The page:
Fact: While this statement may be true for CNG tractors, LNG tractors actually fuel at a comparable rate to diesel tractors at a rate of 12 or more DGEs per minute. LNG refueling requires the use of gloves and protective eyewear to protect drivers from exposure to unintentional release of cryogenic LNG. In addition, drivers must use air hoses at the LNG fueling island to blow debris from the LNG fuel nozzle and tank receptacle to prevent contaminants from entering the LNG fuel tank.
CNG, on the other hand, has two fueling options: “fast fill” and “time fill”. The latter is used most commonly in return-to-base operations where trucks can be parked overnight and refueled over the course of several hours depending on the size and number of CNG fuel tanks onboard the truck. This method is commonly used in refuse, transit bus and pickup and delivery applications.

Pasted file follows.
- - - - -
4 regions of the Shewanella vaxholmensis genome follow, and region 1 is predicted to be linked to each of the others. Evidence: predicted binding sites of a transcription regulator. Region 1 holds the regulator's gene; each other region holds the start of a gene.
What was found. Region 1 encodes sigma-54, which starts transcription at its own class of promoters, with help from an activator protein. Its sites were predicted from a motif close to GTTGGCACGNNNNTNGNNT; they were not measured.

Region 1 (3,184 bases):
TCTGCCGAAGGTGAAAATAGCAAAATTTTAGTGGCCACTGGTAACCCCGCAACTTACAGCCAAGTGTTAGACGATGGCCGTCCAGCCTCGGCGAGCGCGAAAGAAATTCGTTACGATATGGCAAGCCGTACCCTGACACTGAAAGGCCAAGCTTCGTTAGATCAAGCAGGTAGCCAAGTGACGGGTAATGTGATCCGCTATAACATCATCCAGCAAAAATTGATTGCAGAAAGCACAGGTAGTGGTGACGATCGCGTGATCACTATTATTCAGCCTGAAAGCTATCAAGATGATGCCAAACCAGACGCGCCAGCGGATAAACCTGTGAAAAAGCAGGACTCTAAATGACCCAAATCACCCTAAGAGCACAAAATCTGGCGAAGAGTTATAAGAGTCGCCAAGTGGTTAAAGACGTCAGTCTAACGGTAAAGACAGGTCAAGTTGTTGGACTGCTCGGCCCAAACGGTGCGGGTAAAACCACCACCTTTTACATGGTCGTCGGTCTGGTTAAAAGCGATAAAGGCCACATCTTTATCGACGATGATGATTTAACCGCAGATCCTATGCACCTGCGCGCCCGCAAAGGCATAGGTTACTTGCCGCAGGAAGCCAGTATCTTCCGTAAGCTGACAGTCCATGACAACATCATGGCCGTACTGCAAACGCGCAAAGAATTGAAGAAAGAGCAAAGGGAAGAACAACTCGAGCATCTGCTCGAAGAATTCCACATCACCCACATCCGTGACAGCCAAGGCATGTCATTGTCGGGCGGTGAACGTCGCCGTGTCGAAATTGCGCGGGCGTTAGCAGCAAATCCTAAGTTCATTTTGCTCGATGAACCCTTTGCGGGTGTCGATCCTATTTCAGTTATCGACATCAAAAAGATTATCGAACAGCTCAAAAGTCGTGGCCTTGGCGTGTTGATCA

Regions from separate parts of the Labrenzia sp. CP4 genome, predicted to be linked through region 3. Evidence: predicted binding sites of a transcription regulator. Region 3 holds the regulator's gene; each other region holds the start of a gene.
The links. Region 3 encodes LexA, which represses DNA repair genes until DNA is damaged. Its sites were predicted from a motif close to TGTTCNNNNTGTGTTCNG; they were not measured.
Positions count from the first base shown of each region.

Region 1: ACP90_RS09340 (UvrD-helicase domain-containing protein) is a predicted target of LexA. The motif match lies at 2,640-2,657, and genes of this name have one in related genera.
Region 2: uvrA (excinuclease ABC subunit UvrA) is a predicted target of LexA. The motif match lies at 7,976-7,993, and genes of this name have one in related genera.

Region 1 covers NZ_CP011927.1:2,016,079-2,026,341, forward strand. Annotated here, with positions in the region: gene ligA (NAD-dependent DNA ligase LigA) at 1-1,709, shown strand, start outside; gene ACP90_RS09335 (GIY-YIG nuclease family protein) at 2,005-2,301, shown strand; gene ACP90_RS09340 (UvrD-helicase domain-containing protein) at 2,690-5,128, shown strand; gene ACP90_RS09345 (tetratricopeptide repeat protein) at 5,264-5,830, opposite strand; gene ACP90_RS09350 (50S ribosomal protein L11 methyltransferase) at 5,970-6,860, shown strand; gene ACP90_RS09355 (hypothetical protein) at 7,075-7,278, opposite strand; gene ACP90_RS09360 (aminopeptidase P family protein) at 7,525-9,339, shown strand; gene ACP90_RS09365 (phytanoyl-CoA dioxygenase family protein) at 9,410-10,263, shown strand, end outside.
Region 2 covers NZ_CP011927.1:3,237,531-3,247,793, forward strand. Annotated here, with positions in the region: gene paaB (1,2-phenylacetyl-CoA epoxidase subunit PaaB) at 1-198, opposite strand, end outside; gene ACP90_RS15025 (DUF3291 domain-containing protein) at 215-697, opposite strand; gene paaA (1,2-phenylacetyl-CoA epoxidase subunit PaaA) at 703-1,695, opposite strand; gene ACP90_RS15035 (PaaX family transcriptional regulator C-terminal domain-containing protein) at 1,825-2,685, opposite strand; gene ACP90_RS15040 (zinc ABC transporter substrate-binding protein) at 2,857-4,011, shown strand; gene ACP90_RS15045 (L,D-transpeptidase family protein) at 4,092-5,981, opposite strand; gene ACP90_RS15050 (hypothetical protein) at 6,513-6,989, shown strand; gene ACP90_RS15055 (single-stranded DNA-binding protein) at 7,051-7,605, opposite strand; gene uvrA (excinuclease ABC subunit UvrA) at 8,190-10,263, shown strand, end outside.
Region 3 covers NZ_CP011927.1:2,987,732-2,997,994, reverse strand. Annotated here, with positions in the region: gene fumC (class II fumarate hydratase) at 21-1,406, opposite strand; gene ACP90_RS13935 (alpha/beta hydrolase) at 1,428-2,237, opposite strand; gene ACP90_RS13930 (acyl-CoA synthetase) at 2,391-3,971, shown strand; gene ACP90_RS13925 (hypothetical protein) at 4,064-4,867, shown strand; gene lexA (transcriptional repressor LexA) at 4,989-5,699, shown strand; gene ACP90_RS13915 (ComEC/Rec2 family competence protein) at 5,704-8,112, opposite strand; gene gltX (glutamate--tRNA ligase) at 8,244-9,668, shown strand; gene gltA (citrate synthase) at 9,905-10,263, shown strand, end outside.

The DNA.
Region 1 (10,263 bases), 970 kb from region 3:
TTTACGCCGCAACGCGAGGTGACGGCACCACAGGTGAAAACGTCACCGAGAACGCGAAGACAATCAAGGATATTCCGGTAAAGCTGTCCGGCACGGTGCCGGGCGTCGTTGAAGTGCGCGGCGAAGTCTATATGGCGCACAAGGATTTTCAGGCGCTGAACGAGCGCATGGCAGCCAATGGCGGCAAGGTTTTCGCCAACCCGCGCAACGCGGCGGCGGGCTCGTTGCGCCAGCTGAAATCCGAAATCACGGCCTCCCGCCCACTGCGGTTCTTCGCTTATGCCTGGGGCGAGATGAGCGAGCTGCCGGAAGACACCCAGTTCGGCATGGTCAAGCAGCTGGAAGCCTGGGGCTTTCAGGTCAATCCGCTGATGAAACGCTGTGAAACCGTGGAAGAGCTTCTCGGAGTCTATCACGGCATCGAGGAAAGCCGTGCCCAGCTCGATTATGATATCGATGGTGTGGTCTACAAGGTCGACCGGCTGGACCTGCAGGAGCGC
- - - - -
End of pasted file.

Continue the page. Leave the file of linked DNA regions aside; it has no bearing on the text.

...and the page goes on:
CNG fast fill uses compressors to quickly fill tanks for over-the-road and port drayage applications. However, the compressors and electrical systems add significant cost to the station buildout, and most fueling islands share a compressor. As a result, if two CNG trucks are refueling simultaneously on two islands powered by a single compressor, the truck with the most pressure in its tank(s) will not receive any CNG until the pressure in the tank(s) of the second truck is equalized.